*For this whole article, you have to bear in mind that whenever I say Netflix, I mean whatever streaming service Disney would choose to use; presumably their own but I don’t want this being PG*
I’ll be honest with you here, I’m not Jeremy Renner’s biggest fan. As Hawkeye, he offers very little to his comic book counterpart and doesn’t even resemble him in personality or physicality. Literally the only similarities between comic book Hawkeye and MCU Hawkeye is that they both use a bow and arrow to kill people/aliens/robots.
Don’t get me wrong, I love almost everything to do with the MCU and while there have been a couple of drab films and a few bum characters, it’s mostly been phenomenal entertainment from start to finish, spanning a whole array of genres and themes.
They just can’t get Hawkeye right.
He’s got a wife? And kids?! He lives in a wooden house in the middle of nowhere and has a tractor? He sounds like Steve Martin in Cheaper by the Dozen, to be honest; albeit with a recurve bow and a jacket that only has one sleeve.
Conversely, in 2012, Marvel Comics commissioned Matt Fraction and David Aja to create a new Hawkeye comic book series that would coincide with his appearance in the first Avengers film. It was absolutely brilliant.
Set in the present day but with a decidedly 60s feel about it – sort of like how, bar the modern tech, Netflix’s Sex Education is almost definitely supposed to be in the 80s – the comic series ranging from My Life as a Weapon to Rio Bravo follows Clint Barton when he’s not fighting super villains on behalf of S.H.I.E.L.D or the Avengers.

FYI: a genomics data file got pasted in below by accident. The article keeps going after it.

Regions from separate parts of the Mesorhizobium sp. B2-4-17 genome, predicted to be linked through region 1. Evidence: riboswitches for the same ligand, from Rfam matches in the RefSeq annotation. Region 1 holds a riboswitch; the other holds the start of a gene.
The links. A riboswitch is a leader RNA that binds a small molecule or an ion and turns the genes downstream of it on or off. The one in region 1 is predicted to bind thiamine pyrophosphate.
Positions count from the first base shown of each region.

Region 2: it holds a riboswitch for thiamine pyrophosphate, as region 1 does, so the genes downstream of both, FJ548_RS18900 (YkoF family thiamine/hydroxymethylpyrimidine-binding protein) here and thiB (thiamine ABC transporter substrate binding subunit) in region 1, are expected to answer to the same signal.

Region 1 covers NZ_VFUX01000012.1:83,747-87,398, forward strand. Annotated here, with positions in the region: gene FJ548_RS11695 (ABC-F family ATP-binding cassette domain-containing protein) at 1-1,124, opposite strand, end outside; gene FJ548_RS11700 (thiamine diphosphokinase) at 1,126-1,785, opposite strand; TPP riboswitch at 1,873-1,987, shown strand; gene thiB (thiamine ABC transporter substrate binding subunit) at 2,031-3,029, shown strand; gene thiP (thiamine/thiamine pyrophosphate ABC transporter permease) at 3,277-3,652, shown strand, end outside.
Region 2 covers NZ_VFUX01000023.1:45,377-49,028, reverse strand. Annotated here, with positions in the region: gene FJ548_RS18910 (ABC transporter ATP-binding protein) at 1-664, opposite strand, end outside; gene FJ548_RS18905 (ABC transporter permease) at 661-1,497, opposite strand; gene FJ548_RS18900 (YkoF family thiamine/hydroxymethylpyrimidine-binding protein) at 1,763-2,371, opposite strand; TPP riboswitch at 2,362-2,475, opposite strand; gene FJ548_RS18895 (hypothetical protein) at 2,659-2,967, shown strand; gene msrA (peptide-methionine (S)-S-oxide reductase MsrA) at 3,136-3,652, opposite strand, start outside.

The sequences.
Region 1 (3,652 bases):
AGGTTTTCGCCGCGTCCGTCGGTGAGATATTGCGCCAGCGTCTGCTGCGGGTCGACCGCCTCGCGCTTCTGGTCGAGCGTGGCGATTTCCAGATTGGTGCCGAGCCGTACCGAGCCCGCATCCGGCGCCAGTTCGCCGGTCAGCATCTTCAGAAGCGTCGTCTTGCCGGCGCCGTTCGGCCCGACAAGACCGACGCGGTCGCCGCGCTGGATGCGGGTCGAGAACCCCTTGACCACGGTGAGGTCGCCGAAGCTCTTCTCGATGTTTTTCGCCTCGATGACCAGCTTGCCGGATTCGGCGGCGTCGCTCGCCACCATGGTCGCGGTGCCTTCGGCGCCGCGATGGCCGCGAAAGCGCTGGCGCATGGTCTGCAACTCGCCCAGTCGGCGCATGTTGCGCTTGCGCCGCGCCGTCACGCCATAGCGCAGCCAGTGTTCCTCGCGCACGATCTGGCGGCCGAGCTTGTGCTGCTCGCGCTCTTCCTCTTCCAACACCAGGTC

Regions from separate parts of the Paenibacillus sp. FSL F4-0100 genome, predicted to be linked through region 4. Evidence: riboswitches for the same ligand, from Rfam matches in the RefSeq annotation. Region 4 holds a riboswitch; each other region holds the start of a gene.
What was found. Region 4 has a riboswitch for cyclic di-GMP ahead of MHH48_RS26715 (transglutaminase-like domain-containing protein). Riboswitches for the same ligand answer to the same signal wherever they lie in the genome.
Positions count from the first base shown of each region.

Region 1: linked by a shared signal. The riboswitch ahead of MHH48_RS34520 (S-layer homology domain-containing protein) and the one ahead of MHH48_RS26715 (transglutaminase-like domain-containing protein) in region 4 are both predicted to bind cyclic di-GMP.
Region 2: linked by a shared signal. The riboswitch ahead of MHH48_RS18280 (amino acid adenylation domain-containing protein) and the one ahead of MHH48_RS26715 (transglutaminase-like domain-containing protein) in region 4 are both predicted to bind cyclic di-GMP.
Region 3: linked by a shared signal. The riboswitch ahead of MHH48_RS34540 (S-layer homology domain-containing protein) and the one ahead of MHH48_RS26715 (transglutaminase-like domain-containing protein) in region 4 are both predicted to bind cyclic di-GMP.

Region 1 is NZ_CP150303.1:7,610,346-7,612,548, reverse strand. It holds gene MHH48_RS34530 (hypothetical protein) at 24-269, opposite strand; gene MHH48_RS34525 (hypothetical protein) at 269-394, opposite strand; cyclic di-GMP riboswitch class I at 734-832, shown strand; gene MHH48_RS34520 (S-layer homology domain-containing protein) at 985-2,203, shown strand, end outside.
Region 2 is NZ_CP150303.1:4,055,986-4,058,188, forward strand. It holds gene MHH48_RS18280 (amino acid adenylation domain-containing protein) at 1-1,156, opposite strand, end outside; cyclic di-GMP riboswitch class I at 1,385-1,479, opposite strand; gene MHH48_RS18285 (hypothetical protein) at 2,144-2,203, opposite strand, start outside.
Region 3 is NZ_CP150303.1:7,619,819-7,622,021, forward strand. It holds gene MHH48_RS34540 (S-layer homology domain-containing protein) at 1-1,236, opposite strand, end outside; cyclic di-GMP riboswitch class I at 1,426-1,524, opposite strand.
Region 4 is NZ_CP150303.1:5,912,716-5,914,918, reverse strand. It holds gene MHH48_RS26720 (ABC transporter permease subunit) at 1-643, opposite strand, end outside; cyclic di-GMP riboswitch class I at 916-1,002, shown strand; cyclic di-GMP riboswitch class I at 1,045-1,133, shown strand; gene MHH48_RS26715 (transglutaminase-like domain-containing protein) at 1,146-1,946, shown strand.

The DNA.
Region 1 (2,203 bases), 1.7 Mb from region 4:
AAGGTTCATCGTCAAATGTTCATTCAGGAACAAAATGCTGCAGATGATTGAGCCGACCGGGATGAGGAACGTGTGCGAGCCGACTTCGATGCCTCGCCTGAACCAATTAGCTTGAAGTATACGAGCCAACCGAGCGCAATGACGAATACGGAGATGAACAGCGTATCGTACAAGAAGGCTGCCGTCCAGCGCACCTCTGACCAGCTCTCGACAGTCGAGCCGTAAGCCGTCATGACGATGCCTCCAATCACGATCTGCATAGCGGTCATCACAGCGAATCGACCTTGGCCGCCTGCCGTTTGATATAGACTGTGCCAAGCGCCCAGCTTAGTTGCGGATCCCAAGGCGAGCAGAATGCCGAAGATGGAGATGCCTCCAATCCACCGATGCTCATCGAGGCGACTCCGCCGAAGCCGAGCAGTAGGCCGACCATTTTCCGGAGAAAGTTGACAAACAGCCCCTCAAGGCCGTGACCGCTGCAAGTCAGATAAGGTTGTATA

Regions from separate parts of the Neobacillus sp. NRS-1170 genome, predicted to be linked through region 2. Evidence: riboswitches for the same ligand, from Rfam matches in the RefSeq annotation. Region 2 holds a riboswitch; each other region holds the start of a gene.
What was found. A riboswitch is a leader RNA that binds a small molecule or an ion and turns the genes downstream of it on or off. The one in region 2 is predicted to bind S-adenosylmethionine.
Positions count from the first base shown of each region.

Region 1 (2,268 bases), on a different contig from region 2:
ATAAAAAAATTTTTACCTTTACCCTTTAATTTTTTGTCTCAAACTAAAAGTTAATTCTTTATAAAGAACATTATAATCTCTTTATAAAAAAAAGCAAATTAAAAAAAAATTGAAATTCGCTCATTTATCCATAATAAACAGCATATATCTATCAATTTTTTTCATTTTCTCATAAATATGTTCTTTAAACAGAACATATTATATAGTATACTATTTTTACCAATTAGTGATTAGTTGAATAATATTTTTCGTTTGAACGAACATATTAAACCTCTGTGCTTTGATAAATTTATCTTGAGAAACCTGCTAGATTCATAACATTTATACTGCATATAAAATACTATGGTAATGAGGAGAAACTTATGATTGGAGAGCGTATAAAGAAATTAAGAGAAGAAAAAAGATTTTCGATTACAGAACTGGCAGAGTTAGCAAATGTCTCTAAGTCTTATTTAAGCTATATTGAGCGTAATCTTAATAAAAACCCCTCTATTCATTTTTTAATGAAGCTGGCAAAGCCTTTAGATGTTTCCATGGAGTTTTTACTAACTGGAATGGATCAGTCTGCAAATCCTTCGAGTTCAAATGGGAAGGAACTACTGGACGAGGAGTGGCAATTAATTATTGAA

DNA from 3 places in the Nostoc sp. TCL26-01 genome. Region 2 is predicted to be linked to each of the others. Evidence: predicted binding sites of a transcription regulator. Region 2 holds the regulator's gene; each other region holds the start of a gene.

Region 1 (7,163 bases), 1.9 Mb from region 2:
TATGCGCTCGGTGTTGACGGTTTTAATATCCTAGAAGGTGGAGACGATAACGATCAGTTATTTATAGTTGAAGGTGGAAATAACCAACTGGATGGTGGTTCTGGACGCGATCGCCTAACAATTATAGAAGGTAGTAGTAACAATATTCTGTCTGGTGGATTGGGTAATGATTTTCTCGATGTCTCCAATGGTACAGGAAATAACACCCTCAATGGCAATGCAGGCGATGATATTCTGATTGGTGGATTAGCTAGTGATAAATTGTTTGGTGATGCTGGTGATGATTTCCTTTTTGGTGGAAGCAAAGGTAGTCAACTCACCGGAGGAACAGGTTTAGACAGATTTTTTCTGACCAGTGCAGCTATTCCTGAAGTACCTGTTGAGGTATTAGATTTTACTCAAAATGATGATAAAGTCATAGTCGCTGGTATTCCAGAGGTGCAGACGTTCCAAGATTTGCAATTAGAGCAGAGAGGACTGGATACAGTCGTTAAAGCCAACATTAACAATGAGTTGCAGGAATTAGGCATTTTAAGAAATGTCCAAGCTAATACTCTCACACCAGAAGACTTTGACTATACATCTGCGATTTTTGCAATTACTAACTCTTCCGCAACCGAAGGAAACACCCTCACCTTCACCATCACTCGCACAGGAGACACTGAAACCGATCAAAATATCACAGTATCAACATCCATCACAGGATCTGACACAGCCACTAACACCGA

I won’t give it away, but the series more or less follows Clint protecting the block of flats in New York he lives in from a nefarious Russian Mafia boss, intent on owning all of the buildings in his block so he can make a new build.
Along the way, he has to deal with assassins from his past and other criminal masterminds, meanwhile trying to maintain a normal existence (badly) with his complicated relationship to Kate Bishop; his friend/sidekick who, confusingly, is also a Hawkeye.
The formatting and the pacing works perfectly for a Netflix series akin to Daredevil, and the reasonably dark tone and adult humour more or less means it couldn’t be flying the Disney flag alongside Agents of S.H.E.I.L.D on ABC or something.
Just look at these bloody visuals, eh?!
It’s what the world needs.
Meanwhile, we’re getting a Loki show when we’ve already seen so much of him and apparently a Scarlet Witch series.
Presumably, the Loki show will have a lot of Asgard scenes – i.e. not cheap – and the Scarlet Witch addition will have a lot of magical CGI which, again, is fairly costly. What I’m after with Hawkeye is a man in a grimy New York high rise with a bow and arrow. Hardly Avengers: Endgame stuff over here.
Perhaps it would have to be a prequel to current Avengers-era Clint Barton, without Jeremy Renner (not that I don’t like him, he’s just not right for it). The thing that worked perfectly with the comic series was the constant internal conflict with Hawkeye realising that he’s just a man with a bow, fighting alongside gods.
Hawkeye is at his best when he’s fighting people on the same level as him, wondering why he’s part of the Avengers and trying to juggle his “job” with his mental incapacity to just stop, for a moment.
Also, look no further than Kate Bishop for a strong female character who can hold her own and serves as a pretty fantastic role model.
The potential is overwhelming.
Images via Marvel
Alfie Powell joined as an apprentice and was probably hired because he was likely the only person who applied. He's been blagging his way through writing articles for four years now and he's definitely showing signs of slowing down. When not writing for The Hook, Alfie finds time to indulge in his favourite hobbies, such as drinking and sitting down.Follow